The Secret Service recently disclosed that hackers linked to the Chinese Communist Party stole at least $20 million in coronavirus relief benefits.
While it is known that theft of state unemployment funds related to the Chinese coronavirus was committed, this is the first time the U.S. government has publicly acknowledged that thievery was also committed by foreign, state-sponsored cybercriminals, according to a report by NBC News.
The Secret Service said that Small Business Administration loans and unemployment insurance funds experienced theft of taxpayer funds in over a dozen states. Law enforcement and cybersecurity experts added that the theft committed by this hacking group — known as APT41 — may be the tip of the iceberg.
“It would be crazy to think this group didn’t target all 50 states,” Roy Dotson, national pandemic fraud recovery coordinator for the Secret Service, told NBC News.
The Secret Service added that there are more than 1,000 ongoing investigations involving transnational and domestic criminals defrauding taxpayer funds and that APT41 is “a notable player.”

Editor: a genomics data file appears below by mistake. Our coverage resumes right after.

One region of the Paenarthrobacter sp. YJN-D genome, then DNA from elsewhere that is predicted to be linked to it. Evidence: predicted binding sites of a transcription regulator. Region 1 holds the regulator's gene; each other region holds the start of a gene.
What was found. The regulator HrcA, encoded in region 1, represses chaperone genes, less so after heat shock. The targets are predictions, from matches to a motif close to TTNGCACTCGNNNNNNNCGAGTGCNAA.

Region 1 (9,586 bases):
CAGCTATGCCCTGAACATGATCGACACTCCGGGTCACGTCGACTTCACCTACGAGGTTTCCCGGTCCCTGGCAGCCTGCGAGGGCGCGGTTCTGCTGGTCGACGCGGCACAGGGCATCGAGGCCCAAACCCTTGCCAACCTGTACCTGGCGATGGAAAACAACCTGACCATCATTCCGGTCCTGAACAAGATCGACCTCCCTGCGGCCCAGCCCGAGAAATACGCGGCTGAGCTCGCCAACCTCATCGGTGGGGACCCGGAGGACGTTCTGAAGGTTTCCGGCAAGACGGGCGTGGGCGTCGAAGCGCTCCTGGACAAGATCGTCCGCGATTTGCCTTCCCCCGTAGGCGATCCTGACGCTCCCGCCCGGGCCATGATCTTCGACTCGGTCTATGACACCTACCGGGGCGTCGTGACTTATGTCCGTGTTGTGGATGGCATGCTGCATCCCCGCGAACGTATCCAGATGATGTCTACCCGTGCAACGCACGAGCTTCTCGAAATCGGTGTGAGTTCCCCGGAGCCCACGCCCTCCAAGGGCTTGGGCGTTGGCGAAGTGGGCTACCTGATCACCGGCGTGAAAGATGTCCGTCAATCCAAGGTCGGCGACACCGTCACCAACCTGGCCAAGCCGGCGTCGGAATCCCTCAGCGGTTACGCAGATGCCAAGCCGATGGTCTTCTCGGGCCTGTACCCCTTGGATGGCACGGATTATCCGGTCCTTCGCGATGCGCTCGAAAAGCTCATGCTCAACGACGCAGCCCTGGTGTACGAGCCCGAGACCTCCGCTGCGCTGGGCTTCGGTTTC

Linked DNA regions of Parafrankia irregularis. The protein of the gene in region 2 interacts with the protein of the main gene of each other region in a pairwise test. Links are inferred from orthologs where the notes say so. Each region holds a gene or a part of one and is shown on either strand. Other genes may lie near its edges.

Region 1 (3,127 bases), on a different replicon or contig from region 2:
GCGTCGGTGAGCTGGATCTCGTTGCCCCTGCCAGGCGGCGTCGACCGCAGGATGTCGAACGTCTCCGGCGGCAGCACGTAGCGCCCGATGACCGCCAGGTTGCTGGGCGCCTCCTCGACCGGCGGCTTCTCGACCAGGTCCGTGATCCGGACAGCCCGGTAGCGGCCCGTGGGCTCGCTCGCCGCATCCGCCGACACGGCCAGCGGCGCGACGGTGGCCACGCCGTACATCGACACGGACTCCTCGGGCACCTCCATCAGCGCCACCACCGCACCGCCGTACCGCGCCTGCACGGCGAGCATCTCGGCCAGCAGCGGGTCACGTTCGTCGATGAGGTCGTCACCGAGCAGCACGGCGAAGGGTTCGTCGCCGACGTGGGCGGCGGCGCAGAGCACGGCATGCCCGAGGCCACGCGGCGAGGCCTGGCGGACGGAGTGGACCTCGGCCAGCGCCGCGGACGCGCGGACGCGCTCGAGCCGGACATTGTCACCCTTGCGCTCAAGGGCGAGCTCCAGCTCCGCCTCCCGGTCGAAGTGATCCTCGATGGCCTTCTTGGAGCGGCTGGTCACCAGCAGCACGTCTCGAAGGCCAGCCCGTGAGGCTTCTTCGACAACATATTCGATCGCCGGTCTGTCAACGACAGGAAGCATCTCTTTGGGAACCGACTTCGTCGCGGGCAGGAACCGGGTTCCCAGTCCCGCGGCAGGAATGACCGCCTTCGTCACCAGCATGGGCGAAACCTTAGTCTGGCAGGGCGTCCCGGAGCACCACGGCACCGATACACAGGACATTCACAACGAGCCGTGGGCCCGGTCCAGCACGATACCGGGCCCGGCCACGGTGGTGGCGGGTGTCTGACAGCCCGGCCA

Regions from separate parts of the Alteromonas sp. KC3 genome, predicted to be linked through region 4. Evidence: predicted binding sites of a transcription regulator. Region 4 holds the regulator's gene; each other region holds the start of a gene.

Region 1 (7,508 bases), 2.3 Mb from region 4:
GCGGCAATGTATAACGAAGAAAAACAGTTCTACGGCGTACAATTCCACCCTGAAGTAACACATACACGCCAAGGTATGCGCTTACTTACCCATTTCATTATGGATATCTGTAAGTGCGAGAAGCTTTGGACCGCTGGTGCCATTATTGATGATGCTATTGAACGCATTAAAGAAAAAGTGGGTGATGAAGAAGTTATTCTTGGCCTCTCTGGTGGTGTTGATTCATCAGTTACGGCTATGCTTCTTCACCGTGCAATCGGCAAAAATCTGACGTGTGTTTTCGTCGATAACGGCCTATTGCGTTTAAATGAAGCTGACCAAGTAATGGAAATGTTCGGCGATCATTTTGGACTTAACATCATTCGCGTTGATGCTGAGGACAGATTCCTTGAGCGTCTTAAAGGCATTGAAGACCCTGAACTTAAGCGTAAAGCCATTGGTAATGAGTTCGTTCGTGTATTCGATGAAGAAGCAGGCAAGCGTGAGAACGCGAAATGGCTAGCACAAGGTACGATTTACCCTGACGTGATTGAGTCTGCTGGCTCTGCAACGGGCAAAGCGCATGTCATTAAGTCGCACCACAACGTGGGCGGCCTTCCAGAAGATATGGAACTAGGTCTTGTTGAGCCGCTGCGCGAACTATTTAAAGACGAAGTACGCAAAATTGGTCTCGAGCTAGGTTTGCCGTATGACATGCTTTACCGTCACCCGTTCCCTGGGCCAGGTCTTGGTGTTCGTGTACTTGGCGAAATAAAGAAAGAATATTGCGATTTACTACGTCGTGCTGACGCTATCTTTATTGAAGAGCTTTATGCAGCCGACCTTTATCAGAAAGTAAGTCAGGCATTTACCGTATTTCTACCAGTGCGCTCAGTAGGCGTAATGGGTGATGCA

The foreign hacking group is considered a “Chinese state-sponsored, cyber threat group that is highly adept at conducting espionage missions and financial crimes for personal gain,” the Secret Service said in a statement.
APT41 had reportedly become the “workhorse” of cyber hacking that benefits the Chinese Communist Party, cyber experts and officials from multiple agencies say.
Cyber experts and officials also noted that the Chinese government may direct a hacking group to attack a certain target.
“The United States is target number one, because we are competitor number one,” Ambassador Nathaniel Fick, head of the State Department’s Bureau of Cyberspace and Digital Policy, told NBC News.
“It’s a really comprehensive, multi-decade, well-considered, well-resourced, well-planned, well-executed strategy,” Fick added.
The report added that the Labor Department Office of Inspector General has discovered an improper payment rate of about 20 percent of the $872.5 billion in federal coronavirus-related unemployment funds, and that the true cost of the fraud might actually be higher.
Additionally, an analysis of four states showed 42.4 percent of coronavirus benefits were paid improperly in the first six months.
APT41’s methods reportedly include hacking software and weaponizing it against users, such as businesses and governments. The group also tracks public disclosures about security flaws in software, and uses the information to target users who do not immediately update their software.